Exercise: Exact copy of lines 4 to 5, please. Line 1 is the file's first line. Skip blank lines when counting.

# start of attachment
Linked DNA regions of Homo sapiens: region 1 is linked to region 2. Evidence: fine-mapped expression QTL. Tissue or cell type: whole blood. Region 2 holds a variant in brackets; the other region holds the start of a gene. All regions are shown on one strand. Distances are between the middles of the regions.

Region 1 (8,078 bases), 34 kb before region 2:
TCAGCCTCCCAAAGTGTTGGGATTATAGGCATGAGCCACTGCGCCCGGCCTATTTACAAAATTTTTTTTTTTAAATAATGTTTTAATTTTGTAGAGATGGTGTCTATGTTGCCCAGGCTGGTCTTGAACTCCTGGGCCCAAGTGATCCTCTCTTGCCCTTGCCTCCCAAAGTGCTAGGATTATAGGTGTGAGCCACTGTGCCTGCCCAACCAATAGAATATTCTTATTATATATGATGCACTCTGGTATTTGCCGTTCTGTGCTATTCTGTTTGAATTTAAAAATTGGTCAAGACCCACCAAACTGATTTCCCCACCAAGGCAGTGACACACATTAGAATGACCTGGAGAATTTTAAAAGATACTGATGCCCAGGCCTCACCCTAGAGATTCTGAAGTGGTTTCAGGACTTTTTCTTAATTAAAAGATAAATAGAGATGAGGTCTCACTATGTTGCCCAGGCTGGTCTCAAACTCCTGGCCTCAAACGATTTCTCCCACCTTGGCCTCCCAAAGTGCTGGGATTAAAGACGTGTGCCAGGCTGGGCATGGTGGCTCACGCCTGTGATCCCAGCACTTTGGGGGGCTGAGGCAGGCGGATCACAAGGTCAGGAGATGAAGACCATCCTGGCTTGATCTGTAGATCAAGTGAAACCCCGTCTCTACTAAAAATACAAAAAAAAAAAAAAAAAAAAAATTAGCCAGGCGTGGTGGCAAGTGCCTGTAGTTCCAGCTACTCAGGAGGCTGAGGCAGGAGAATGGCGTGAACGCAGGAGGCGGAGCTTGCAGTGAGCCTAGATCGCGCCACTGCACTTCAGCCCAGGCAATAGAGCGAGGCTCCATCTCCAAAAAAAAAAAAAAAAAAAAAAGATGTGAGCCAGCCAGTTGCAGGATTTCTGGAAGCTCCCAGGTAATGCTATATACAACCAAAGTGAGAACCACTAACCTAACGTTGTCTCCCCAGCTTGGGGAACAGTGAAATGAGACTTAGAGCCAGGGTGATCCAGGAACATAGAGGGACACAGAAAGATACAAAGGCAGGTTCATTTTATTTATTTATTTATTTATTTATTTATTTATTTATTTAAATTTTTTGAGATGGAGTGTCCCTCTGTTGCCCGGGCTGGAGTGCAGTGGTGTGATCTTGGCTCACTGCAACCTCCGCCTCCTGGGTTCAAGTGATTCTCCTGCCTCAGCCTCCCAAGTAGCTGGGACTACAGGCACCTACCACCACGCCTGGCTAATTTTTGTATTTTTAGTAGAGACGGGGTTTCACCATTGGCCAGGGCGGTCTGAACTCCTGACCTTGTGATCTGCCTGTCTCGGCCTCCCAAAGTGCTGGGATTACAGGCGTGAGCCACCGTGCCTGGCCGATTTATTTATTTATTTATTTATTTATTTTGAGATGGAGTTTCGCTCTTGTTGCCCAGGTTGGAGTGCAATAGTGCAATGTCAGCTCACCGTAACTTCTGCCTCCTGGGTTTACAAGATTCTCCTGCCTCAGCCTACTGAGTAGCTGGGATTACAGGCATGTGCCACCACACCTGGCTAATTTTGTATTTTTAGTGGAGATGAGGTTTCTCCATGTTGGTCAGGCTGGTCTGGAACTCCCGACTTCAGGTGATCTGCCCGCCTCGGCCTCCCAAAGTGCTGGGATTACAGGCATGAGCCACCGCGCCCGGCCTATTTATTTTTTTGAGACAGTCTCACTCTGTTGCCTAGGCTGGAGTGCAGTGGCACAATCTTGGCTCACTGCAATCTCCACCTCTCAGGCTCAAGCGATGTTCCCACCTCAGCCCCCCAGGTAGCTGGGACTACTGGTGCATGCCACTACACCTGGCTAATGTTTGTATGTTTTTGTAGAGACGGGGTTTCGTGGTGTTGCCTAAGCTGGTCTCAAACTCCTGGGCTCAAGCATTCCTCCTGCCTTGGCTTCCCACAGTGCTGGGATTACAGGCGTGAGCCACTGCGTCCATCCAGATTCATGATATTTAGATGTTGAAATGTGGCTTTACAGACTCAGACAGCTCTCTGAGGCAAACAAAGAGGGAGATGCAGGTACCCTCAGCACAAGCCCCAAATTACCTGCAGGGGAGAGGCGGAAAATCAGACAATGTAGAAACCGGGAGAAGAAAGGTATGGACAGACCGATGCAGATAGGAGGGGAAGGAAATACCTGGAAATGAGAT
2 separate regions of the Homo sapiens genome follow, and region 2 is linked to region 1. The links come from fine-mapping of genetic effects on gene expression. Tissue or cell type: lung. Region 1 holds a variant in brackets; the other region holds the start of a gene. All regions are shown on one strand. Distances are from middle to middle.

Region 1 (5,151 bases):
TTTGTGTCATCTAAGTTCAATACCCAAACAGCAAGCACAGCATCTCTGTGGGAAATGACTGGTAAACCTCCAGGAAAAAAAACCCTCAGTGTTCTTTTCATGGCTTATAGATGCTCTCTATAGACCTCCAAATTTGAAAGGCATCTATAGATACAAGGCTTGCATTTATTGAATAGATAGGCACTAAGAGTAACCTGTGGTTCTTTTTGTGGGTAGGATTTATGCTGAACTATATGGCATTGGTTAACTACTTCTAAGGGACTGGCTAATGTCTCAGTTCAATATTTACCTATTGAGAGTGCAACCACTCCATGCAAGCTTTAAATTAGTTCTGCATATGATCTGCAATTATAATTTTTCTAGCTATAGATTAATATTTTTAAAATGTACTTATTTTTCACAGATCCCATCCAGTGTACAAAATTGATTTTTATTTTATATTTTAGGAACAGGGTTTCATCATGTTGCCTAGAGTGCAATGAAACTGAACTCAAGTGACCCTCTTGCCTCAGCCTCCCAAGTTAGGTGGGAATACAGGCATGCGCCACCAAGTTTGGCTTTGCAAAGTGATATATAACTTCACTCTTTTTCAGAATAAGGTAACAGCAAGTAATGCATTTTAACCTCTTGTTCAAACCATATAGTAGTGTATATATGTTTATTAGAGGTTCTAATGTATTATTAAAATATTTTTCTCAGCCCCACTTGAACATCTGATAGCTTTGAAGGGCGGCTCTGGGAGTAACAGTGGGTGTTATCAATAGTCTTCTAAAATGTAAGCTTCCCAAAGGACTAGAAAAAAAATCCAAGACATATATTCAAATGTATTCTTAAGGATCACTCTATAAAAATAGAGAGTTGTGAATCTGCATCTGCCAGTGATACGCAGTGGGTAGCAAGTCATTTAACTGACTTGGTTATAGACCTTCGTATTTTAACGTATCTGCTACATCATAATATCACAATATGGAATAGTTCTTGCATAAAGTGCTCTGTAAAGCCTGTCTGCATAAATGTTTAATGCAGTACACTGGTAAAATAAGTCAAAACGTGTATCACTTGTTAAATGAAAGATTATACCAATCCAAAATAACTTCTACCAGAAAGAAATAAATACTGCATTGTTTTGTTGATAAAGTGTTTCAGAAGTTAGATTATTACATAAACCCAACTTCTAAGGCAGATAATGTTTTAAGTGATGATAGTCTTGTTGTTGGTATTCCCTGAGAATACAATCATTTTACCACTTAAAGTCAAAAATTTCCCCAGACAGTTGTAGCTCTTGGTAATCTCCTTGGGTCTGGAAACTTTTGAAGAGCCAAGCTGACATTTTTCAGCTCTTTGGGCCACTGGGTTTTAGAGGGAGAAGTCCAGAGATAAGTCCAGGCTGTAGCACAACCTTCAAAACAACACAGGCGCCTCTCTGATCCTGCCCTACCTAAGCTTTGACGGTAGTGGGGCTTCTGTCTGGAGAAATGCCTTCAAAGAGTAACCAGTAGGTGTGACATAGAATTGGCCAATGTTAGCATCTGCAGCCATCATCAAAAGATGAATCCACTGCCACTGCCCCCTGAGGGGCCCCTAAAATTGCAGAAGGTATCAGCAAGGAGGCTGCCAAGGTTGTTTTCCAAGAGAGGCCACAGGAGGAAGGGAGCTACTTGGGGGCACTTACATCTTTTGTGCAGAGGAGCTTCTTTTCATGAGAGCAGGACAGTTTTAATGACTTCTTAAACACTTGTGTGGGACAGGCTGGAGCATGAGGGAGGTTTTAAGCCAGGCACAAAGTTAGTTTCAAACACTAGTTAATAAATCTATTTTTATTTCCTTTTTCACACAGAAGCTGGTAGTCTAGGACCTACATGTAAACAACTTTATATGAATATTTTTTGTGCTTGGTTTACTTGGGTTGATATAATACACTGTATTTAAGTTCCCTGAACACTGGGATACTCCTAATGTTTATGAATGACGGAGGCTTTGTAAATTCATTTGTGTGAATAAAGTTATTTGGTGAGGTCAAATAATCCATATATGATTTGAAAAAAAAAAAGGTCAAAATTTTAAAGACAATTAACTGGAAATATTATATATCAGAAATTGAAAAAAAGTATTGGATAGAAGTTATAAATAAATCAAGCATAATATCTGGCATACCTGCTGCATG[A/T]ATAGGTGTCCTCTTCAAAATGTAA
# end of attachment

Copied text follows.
2 separate regions of the Homo sapiens genome follow, and region 2 is linked to region 1. The links come from fine-mapping of genetic effects on gene expression. Tissue or cell type: lung. Region 1 holds a variant in brackets; the other region holds the start of a gene. All regions are shown on one strand. Distances are from middle to middle.

Region 1 (5,151 bases):